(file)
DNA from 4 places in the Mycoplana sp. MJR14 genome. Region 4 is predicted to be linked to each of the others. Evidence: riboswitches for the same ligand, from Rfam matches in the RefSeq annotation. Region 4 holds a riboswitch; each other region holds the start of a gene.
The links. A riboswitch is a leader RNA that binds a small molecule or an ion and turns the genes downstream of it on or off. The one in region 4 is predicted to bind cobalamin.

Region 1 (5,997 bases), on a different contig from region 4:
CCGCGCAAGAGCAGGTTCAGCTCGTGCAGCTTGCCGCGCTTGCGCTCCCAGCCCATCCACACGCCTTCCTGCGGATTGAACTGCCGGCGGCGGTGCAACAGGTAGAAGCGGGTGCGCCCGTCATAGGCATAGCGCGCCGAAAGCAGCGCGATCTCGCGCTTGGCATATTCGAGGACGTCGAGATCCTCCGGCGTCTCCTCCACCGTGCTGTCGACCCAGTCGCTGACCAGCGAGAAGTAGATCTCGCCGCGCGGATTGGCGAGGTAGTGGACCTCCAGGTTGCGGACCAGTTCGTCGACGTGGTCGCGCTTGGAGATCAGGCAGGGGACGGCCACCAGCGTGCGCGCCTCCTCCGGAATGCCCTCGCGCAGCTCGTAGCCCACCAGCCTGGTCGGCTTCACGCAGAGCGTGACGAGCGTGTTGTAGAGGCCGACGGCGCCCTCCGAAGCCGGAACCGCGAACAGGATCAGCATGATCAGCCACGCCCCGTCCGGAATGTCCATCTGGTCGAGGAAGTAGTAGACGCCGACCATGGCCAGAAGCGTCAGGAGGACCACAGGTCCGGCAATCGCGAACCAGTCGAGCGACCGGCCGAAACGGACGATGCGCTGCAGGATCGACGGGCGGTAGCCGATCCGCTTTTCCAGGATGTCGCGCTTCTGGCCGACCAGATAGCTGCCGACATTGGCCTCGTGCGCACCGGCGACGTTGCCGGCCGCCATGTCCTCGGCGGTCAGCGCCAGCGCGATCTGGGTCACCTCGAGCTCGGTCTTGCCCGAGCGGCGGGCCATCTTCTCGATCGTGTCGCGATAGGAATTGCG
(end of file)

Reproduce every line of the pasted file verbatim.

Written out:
DNA from 4 places in the Mycoplana sp. MJR14 genome. Region 4 is predicted to be linked to each of the others. Evidence: riboswitches for the same ligand, from Rfam matches in the RefSeq annotation. Region 4 holds a riboswitch; each other region holds the start of a gene.
The links. A riboswitch is a leader RNA that binds a small molecule or an ion and turns the genes downstream of it on or off. The one in region 4 is predicted to bind cobalamin.

Region 1 (5,997 bases), on a different contig from region 4:
CCGCGCAAGAGCAGGTTCAGCTCGTGCAGCTTGCCGCGCTTGCGCTCCCAGCCCATCCACACGCCTTCCTGCGGATTGAACTGCCGGCGGCGGTGCAACAGGTAGAAGCGGGTGCGCCCGTCATAGGCATAGCGCGCCGAAAGCAGCGCGATCTCGCGCTTGGCATATTCGAGGACGTCGAGATCCTCCGGCGTCTCCTCCACCGTGCTGTCGACCCAGTCGCTGACCAGCGAGAAGTAGATCTCGCCGCGCGGATTGGCGAGGTAGTGGACCTCCAGGTTGCGGACCAGTTCGTCGACGTGGTCGCGCTTGGAGATCAGGCAGGGGACGGCCACCAGCGTGCGCGCCTCCTCCGGAATGCCCTCGCGCAGCTCGTAGCCCACCAGCCTGGTCGGCTTCACGCAGAGCGTGACGAGCGTGTTGTAGAGGCCGACGGCGCCCTCCGAAGCCGGAACCGCGAACAGGATCAGCATGATCAGCCACGCCCCGTCCGGAATGTCCATCTGGTCGAGGAAGTAGTAGACGCCGACCATGGCCAGAAGCGTCAGGAGGACCACAGGTCCGGCAATCGCGAACCAGTCGAGCGACCGGCCGAAACGGACGATGCGCTGCAGGATCGACGGGCGGTAGCCGATCCGCTTTTCCAGGATGTCGCGCTTCTGGCCGACCAGATAGCTGCCGACATTGGCCTCGTGCGCACCGGCGACGTTGCCGGCCGCCATGTCCTCGGCGGTCAGCGCCAGCGCGATCTGGGTCACCTCGAGCTCGGTCTTGCCCGAGCGGCGGGCCATCTTCTCGATCGTGTCGCGATAGGAATTGCG